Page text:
“How are we keeping things together?” said Principal Deborah Owens. “With duct tape mostly. We’ve been jerry-rigging everything we can, so we can function.”
In 2006, Miami Norland did get a new gym. But the district just this year budgeted $500,000 for the design of the new main campus. And that new gym is already dealing with problems. Doorframes show cracked sheetrock. Metal siding stretches across the walls so that the bleachers — too wide — don’t scrape when pulled out for games.
“If you look at our five-year plan five years ago, Norland should have had a new school by now — if we had the money to do it,” Torrens said. “It was always our intent to do it. We recognize the need there. It’s been a patchwork.”
At G.K.E. Sabal Palm in North Miami Beach, fourth-grade teacher Sandra Raines said her students complain of headaches and feeling sick in the portable classroom. The glass window slats don’t keep in the cooled air. And Raines said it often smells moldy. She showed her classroom to Vice President Joe Biden in September when he came to South Florida to stump for the Obama Administration’s Jobs Bill.
At Northeast High School in Pompano Beach, air-quality checks are conducted several times a month in the summer and spring because the school’s AC is constantly breaking down, Principal Jonathan E. Williams said. The checks are done to make sure mold is not accumulating, potentially causing a health hazard.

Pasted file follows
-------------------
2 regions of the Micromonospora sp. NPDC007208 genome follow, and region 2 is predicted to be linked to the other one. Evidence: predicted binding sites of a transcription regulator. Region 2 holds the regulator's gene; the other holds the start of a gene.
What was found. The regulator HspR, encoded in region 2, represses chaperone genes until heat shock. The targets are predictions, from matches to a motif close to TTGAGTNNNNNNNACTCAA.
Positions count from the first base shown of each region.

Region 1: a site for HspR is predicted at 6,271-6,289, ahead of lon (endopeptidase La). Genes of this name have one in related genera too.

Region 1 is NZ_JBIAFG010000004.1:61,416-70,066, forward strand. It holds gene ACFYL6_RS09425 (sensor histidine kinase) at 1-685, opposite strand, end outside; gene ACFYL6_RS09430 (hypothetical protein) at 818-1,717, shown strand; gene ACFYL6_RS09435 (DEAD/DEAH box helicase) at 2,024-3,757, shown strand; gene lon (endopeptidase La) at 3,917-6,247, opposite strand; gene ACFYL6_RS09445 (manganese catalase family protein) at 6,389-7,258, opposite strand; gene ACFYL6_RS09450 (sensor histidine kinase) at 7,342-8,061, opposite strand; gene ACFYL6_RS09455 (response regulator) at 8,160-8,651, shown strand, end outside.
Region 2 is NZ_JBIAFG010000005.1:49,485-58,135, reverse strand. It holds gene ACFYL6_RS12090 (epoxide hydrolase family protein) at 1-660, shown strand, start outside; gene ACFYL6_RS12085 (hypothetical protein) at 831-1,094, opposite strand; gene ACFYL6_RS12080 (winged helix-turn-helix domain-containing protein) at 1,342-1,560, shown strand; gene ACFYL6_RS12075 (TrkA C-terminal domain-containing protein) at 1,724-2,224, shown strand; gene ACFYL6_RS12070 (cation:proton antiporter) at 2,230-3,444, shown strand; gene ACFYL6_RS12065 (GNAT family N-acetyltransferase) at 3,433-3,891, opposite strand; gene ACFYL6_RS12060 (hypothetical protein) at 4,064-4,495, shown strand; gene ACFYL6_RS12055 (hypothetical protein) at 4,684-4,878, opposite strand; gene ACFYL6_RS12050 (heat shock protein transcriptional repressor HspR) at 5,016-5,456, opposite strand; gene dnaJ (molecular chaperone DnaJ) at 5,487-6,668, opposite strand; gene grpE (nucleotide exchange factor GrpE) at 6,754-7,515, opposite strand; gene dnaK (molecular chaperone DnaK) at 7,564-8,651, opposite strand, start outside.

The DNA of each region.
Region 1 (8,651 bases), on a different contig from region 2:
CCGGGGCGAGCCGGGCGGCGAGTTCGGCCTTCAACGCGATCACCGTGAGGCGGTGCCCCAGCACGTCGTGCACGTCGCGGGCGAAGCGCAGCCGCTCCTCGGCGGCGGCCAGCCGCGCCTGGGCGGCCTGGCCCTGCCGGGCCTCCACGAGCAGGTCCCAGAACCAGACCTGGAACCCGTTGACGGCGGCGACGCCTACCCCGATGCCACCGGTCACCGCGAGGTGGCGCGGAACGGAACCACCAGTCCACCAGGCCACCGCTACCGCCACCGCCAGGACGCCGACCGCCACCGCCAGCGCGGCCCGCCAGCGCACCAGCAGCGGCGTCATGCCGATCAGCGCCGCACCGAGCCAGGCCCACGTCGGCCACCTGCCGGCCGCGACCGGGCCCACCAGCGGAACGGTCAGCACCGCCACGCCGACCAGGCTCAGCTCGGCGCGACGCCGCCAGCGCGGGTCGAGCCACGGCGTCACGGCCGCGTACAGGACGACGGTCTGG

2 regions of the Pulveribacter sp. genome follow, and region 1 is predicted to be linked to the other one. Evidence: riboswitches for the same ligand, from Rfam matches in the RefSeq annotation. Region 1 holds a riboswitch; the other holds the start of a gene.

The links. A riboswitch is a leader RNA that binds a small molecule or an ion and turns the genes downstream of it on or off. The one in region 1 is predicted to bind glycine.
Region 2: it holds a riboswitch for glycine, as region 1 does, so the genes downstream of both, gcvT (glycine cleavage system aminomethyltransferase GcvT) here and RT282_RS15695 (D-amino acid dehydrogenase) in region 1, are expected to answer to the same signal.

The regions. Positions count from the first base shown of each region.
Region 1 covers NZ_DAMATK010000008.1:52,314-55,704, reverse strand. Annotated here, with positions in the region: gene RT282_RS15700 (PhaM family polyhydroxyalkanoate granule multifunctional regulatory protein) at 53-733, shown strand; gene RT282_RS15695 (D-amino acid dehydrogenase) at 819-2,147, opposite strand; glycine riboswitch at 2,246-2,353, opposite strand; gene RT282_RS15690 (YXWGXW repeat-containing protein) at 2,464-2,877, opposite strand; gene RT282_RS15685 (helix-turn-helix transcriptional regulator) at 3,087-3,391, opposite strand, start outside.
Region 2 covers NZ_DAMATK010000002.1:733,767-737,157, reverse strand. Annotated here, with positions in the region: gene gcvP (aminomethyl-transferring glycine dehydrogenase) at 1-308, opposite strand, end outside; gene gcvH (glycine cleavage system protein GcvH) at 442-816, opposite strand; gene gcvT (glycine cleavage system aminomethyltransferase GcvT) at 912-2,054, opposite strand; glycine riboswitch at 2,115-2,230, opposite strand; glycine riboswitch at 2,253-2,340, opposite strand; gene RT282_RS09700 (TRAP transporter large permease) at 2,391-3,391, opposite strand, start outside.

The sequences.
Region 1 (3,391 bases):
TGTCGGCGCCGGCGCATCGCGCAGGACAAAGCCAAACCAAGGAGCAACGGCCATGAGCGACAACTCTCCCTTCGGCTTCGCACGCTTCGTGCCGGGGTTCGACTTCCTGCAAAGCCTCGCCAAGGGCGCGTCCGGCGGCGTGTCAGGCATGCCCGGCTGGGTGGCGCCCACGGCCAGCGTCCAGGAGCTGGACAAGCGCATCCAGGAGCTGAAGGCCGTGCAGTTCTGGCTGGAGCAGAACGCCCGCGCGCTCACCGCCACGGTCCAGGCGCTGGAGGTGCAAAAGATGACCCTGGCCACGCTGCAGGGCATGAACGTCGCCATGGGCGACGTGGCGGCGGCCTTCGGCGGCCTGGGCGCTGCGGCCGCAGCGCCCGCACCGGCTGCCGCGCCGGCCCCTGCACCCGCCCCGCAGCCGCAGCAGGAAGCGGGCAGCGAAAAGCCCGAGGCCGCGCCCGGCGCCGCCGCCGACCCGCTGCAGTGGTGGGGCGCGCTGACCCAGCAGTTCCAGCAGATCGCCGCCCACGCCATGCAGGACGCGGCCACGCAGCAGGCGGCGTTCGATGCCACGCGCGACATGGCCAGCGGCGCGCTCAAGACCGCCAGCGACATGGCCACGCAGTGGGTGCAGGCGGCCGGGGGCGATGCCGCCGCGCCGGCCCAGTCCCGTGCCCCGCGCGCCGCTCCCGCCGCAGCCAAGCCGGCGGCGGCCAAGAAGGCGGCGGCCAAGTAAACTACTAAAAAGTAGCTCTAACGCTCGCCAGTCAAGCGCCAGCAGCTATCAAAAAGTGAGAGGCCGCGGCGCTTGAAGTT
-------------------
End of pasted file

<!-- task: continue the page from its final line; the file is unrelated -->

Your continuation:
The school is waiting for funds to become available for a $28 million replacement facility. Until then, workers nurse the aging chiller that shuts down four to five times a month during the warmer months.
“It’s a challenge,” Williams said. “But what I tell my parents is, ‘It’s not the age of the building, it’s what’s going on inside of the building.’ ”
Fairlawn Elementary School in Miami, is getting $800,000 in improvements to its older buildings, which date to 1951. A lot of the wood near the window frames is rotted, and the white paint with turquoise trim is peeling.
“If it rains a lot, water comes into our classroom, and there are termites and ants. You do things to protect the children, but nature is nature,” said third-grade teacher Maria Escribano.
Last fall, U.S. Deputy Secretary of Education Tony Miller visited Fairlawn, touring the media center and several classrooms, including Escribano’s. But he missed the last building in the back, where the paint is peeling more, the stairs fell apart a few years ago and painted plywood serves as a wall.
Even with the shoddy facilities, Fairlawn is thriving, earning an A grade from the state for the last nine years. Its community classes for youngsters and adults, from knitting, violin, cheerleading and flamenco, are popular, keeping the classrooms busy after the bell rings.
Often it’s the push from parents and volunteers that prompts repairs.
Last school year, Hallandale High School got some attention after members of the Broward School District’s diversity committee inspected the 38-year-old facility, which was on the district’s list of priority projects. With photos, parents documented problems — a gaping hole in the ceiling of the boys’ locker room, metal lockers peeled open like sardine cans exposing sharp edges, and the eyewash in a biology classroom spewing water in different directions.